2017 Summer Agriculture Institute


Another successful week is coming to a close for the Summer Ag Institute. Every year, the University of Arizona Maricopa County Extension Office, along with other representative organizations including the Arizona Beef Council, plan a weeklong agriculture tour for kindergarten to high school level teachers from all over Arizona. Teachers fill out applications, and thirty are selected each year as participants of the tour to learn about the Arizona agriculture community surrounding them. This knowledge is then passed on to students within their classrooms.

The 2017 Summer Agriculture Institute participants in an alfalfa field at the Maricopa Ag Center.

This year, teachers experienced a variety of agriculture community aspects including the Arabian horse wonder known as Los Cedros USA, the University of Arizona Maricopa Agriculture Center and its research, various crop farms, and livestock ranches. They ended the week by splitting into small groups and spending a few hours enjoying a genuine, hands-on experience of everyday farm life with local farm families, followed by an intensive workshop on incorporating what they have learned about agriculture into their curriculum.

The tour was also a beneficial representation of the Arizona beef community. On Tuesday, the teachers visited the Groseta W Dart Ranch where they learned about raising cattle and how ranching intertwines with the economy and environment. Andy Groseta explained to teachers, “We are the only nation on the face of the earth where you can go to any store on a Monday and ask for any food you want in any quantity and get it by Friday. The only thing stopping you is your pocketbook. We are very efficient at what we do, and that was not an overnight thing; it started in 1776.” As he discussed ranch activities, his fifth-generation family ranch tradition, and his love for the land and his cattle, teachers gained insight on this piece of the beef community. Tracey Dodrill from Cocopah Middle School told us this stop was her favorite, “I loved meeting the Groseta family and learning that ranchers are people just like me. I want to be adopted into their family!” The ranch was a great transition into a delicious meal at Roux 66 and a discussion with the Diablo Trust which further highlighted the beef community’s dedication as environmentalists to raise healthy beef while taking proper care of livestock and the environment while involving consumers.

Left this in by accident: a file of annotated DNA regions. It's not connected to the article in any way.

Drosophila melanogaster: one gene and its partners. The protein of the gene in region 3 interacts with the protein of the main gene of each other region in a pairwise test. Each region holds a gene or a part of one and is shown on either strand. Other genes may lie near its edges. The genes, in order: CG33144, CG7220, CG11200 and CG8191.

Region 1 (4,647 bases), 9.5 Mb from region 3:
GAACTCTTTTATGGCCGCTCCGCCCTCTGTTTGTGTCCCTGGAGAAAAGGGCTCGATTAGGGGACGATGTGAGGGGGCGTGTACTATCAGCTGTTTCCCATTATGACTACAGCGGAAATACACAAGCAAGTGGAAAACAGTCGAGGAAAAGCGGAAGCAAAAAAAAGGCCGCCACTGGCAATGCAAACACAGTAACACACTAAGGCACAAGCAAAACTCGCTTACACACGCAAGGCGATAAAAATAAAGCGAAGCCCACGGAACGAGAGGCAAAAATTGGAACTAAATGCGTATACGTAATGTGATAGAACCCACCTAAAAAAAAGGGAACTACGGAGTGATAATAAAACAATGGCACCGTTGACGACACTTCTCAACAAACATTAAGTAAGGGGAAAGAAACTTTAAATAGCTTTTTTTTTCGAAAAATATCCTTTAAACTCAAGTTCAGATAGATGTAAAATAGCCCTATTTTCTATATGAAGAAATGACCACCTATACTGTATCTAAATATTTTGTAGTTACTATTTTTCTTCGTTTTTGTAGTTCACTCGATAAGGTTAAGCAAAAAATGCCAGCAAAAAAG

Wednesday included a stop at Perkinsville Meat Processing, followed by Thursday’s tour of Heiden Land & Cattle and Triple G Dairy. At Heiden Land & Cattle, Paul Heiden took the teachers on the next step in the beef raising journey by giving a tour of his feedlot.  He explained how they raised Holstein steers with a carefully calculated diet, and answered questions about cattle feed, the beef product, and animal welfare practices including Beef Quality Assurance procedures. “We care a lot about our cattle and what they are eating, and consult a nutritionist frequently. We don’t do what we do just for regulation; we do it for the wellness of our cattle,” Paul shared.

Paul Heiden educating teachers on the importance of the cattle’s diet and grain processing, comparing whole and steamed corn.

After stopping at the Triple G Dairy, teachers were able to add learning the differences between the Holstein and Jersey breeds, seeing the stages of each cow’s life from calf to milking cow, and witnessing firsthand the dairy’s state of the art technology including a milking carousel, to their list of experiences. One teacher, Suze Manci, commented: “I now understand why producers do what they do. They have a passion for feeding you, and they have to be able to do that.”

A Jersey calf at Triple G Dairy, definitely one of the teachers’ favorite stops.

Members of the beef community were given the opportunity to showcase their family business, explaining how they raise their animals and add to their unique piece of beef’s gate to plate journey while answering teachers’ questions.

Jeremy Krones from the Diablo Trust explaining the non-profit organization created to promote social, biological, and economic sustainability in the ranching community.

Overall, the 2017 Summer Agriculture Institute allowed teachers to connect again, or for the first time, with the true source of their food, fiber, and fuel. Furthermore, the teachers gained skills on how to incorporate these concepts into their K-12 classrooms so that future generations even further removed from agriculture still understand the gate to plate journey and how everyone is touched by agriculture every day.

Andy Groseta welcoming the teachers onto his ranch and explaining how ranchers, and those who live off the land, are true environmentalists.

“I’m finding a lot of new ways to incorporate what I’ve learned about agriculture into my 7th-grade science unit.”

“I had a meat science minor in college, and it’s great to be able to go back to feedlots and places I have been before.”

“I teach middle school math and have started an agriculture elective in the afternoon to try and start an FFA program early on. It’s the nature of Duncan [Arizona], and I want to go back to that.”

These are just a few of the endless quotes from excited, and, at the end of the week, very tired teachers who enjoyed this year’s agriculture institute, and we are thankful to be involved another year helping ensure the connection between the agriculture community in the field to those in grocery stores and around the table.

Two Angus cross cattle on the W Dart Ranch.










Blog Post by Nicole Van Eerd, Arizona Beef Council 2017 Summer Intern.

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